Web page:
United States v. Libby, McNeil & Libby, 107 F. Supp. 697 (D. Alaska 1952)

US District Court for the District of Alaska - 107 F. Supp. 697 (D. Alaska 1952)
October 7, 1952

107 F. Supp. 697 (1952)

UNITED STATES
v.
LIBBY, McNEIL & LIBBY.

No. 6445-A.

District Court, Alaska. First Division, Juneau.

October 7, 1952.

*698 P. J. Gilmore, Jr., U. S. Atty., Edward A. Merdes, Asst. U. S. Atty., Juneau, Alaska, for plaintiff.

W. C. Arnold, Seattle, Wash., R. E. Robertson, Juneau, Alaska, for defendant.

FOLTA, District Judge.

Plaintiff seeks to enjoin the defendant from continuing to operate its salmon trap on a site within the boundaries of the Hydaburg Indian Reservation in Alaska, and also to recover damages.

The reservation, comprising land and navigable waters of the Pacific Ocean, was established by an order of the Secretary of the Interior of November 30, 1949, 14 F.R. 7318, pursuant to Section 2 of the Act of May 1, 1936, 49 Stat. 1250, 48 U.S.C.A. § 358a. This suit was commenced May 3, 1951.

The defendant has operated the trap on the site in controversy since 1927 under a War Department license, a special use permit of the U. S. Forest Service and upon a full compliance with all statutory requirements. It contends that the reservation is invalid because:

(1) The Secretary did not comply with the Administrative Procedure Act, Title 5 U.S.C.A. § 1001 et seq., or with Departmental *699 procedure as published in 43 C.F.R. 50.152, 2 F.R. 6737.

(2) The order had not received the prior approval of the Director of the Bureau of the Budget, the Attorney General and the Secretary of Agriculture, as required by Executive Order 9337, U. S. Code Cong. Service 1943, p. 539, 8 F.R. 5516, 3 C.F.R. Cum.Supp. 1774.

(3) The Secretary included within the reservation lands which were under the jurisdiction of the Secretary of Agriculture, and hence were not public lands.

(4) The Order contravenes the Act of Congress of May 14, 1898, 30 Stat. 409, 48 U.S.C.A. § 411, declaring that the navigable waters and tide lands of Alaska shall be held in trust for the future state.

(5) The Order includes land and water which had not been reserved prior to May 1, 1936, for the use and occupancy of Indians and Eskimos by the Acts of Congress of May 17, 1884 or March 3, 1891, or previously reserved and placed under the jurisdiction of the Department of the Interior by any executive order and also includes additional lands which are neither adjacent to any reserved area, nor in the actual occupation of Indians and Eskimos.

(6) There was no occupancy or use of the reservation area by Indians or Eskimos since May 17, 1884, continuously to the time of the establishment of the reservation.

(7) So far as the navigable waters are concerned, the order infringes on the public and common right of fishery and navigation and the right of fishery guaranteed by the White Act, 43 Stat. 464, as amended, 48 U.S.C.A. § 221 et seq.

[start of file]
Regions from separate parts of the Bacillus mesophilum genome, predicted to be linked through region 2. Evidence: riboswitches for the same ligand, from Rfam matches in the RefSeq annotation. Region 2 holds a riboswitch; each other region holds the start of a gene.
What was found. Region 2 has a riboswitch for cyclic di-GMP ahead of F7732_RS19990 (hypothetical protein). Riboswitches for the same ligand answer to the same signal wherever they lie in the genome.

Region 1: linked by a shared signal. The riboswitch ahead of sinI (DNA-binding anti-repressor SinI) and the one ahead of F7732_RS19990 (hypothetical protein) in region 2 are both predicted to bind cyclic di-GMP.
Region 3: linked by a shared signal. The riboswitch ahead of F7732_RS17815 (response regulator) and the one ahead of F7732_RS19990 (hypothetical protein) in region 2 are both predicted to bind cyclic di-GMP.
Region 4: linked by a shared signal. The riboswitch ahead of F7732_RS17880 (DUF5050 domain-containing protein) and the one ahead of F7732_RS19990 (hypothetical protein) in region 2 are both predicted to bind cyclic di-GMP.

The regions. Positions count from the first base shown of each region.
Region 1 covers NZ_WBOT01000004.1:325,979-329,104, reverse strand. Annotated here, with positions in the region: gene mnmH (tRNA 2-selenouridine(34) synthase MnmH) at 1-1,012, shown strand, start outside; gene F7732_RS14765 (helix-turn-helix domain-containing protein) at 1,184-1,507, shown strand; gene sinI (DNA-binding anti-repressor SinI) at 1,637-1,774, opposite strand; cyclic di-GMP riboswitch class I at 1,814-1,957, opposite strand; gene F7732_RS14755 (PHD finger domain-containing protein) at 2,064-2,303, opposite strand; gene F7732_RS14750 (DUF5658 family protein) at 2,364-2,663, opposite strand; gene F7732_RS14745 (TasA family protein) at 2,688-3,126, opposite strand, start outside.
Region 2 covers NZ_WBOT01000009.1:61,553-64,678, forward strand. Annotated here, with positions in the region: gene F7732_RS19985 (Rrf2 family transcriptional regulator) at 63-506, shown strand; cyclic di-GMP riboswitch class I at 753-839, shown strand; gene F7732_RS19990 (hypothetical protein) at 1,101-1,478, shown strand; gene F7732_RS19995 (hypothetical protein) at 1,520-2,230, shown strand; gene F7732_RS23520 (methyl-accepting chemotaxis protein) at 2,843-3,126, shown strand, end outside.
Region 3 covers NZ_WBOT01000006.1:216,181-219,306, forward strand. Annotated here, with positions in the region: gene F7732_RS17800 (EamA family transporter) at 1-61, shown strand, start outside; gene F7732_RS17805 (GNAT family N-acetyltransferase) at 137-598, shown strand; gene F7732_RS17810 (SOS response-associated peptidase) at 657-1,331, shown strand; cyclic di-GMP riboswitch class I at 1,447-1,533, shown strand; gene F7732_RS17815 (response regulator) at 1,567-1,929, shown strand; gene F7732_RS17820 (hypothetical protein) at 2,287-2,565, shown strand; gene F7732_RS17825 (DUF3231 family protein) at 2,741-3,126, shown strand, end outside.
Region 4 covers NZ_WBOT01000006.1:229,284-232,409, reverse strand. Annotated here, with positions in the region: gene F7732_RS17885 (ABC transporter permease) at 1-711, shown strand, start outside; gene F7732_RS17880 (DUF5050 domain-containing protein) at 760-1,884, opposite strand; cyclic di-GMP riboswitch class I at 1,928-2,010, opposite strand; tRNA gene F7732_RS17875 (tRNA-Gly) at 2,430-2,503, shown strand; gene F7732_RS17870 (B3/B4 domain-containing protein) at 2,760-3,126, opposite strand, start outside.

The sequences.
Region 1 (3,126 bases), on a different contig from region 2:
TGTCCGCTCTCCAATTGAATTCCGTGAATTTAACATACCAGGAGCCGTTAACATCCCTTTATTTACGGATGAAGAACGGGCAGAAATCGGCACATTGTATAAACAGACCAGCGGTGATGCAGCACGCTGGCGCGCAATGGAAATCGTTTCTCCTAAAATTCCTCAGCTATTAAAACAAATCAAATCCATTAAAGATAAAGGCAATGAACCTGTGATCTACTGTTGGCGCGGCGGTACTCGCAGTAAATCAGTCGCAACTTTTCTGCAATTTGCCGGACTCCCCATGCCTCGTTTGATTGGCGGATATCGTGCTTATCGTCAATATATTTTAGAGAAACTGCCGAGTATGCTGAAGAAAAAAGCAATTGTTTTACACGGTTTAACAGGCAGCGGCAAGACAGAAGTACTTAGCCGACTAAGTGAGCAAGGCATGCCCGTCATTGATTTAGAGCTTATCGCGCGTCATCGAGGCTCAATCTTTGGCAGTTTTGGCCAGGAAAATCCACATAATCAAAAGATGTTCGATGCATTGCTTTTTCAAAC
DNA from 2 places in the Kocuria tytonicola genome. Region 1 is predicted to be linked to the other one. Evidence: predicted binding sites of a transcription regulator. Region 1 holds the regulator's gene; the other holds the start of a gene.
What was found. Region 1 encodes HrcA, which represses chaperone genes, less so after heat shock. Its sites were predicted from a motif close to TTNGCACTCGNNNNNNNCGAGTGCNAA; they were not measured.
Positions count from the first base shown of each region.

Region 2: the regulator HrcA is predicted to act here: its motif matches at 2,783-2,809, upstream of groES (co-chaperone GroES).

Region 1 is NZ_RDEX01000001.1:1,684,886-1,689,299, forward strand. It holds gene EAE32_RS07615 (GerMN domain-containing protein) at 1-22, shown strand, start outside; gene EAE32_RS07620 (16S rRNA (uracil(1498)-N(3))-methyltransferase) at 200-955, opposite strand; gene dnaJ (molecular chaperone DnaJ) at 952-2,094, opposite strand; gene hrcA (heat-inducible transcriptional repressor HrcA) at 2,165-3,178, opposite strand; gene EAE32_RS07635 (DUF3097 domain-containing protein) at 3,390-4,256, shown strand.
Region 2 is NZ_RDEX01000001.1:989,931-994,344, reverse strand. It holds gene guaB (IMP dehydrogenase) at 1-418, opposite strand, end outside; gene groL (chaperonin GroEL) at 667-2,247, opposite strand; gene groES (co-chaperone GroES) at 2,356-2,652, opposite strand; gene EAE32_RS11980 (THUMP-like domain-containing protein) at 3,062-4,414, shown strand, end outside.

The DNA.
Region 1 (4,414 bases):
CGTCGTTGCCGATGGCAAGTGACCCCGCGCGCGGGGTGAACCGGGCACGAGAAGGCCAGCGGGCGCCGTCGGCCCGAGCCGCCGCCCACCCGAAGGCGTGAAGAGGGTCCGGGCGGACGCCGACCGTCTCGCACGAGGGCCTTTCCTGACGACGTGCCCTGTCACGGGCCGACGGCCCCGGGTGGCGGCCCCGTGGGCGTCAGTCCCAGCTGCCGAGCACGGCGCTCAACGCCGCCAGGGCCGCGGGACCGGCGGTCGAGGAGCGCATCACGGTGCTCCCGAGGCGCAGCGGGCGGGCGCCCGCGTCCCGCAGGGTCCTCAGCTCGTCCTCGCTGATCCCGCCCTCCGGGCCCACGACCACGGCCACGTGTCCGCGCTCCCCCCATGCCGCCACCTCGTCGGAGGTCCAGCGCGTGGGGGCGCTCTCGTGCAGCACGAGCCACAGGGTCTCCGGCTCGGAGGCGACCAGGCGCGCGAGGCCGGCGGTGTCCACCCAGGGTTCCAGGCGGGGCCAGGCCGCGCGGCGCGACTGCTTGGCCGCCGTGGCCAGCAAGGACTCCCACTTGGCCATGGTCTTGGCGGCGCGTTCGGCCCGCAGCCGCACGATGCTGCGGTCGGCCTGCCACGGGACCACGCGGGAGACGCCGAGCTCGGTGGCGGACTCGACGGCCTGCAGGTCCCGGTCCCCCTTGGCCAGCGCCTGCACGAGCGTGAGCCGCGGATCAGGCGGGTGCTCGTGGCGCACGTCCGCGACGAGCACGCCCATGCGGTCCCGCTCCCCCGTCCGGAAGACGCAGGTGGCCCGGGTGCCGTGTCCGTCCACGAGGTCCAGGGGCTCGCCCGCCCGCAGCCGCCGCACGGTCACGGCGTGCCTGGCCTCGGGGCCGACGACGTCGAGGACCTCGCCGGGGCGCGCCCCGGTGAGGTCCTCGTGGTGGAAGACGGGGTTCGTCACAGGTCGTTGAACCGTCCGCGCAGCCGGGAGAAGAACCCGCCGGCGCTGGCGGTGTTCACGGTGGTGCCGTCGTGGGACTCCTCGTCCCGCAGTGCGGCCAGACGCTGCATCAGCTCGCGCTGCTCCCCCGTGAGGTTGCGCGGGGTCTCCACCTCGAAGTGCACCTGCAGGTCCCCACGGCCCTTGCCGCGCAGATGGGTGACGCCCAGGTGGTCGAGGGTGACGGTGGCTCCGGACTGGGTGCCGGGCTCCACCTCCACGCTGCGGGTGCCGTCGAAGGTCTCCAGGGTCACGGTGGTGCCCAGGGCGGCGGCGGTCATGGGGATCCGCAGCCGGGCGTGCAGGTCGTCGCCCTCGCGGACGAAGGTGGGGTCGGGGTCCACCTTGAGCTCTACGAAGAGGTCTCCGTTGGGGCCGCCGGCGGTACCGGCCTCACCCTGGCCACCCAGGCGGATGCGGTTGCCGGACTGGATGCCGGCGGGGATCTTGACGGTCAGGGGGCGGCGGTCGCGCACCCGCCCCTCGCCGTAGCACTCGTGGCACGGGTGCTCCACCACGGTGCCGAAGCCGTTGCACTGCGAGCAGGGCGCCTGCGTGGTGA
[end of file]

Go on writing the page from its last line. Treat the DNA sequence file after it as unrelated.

(8) The Order cannot be upheld under the power conferred upon the President under the Act of June 25, 1910, 36 Stat. 847, 43 U.S.C.A. §§ 141-143 and delegated to the Secretary, because such power was not exercised in conformity with Executive Order 9337, supra, and, moreover, is prohibited by the Act of June 30, 1919, 41 Stat. 34, 43 U.S.C.A. § 150.

The foregoing are only the principal grounds urged by the defendant in support of its contention.

At least since the discovery of gold in the Klondike, Congress has encouraged the settlement and development of Alaska and since World War II the importance of increased population to national defense has been stressed repeatedly in Congress, in military circles and by administration spokesmen. In the ensuing 54 years the Indians of Southeastern Alaska, and particularly the Haidas, have not only abandoned their primitive ways and adopted the ways of civilized life but are now fully capable of competing with the whites in every field of endeavor. Undoubtedly in the early days their rights were encroached upon and violated, for which perhaps no compensation would have been adequate. Now, long after their assimilation in Southeastern Alaska is an accomplished fact an attempt is made to compensate not those who suffered under the impact of civilization, but their remote descendants, and this would be done at the expense of the whites who followed and had nothing to do with the exploitation of the Indians. It is a matter of common knowledge that today the Indians of Southeastern Alaska prefer the white man's life despite all its evils and shortcomings.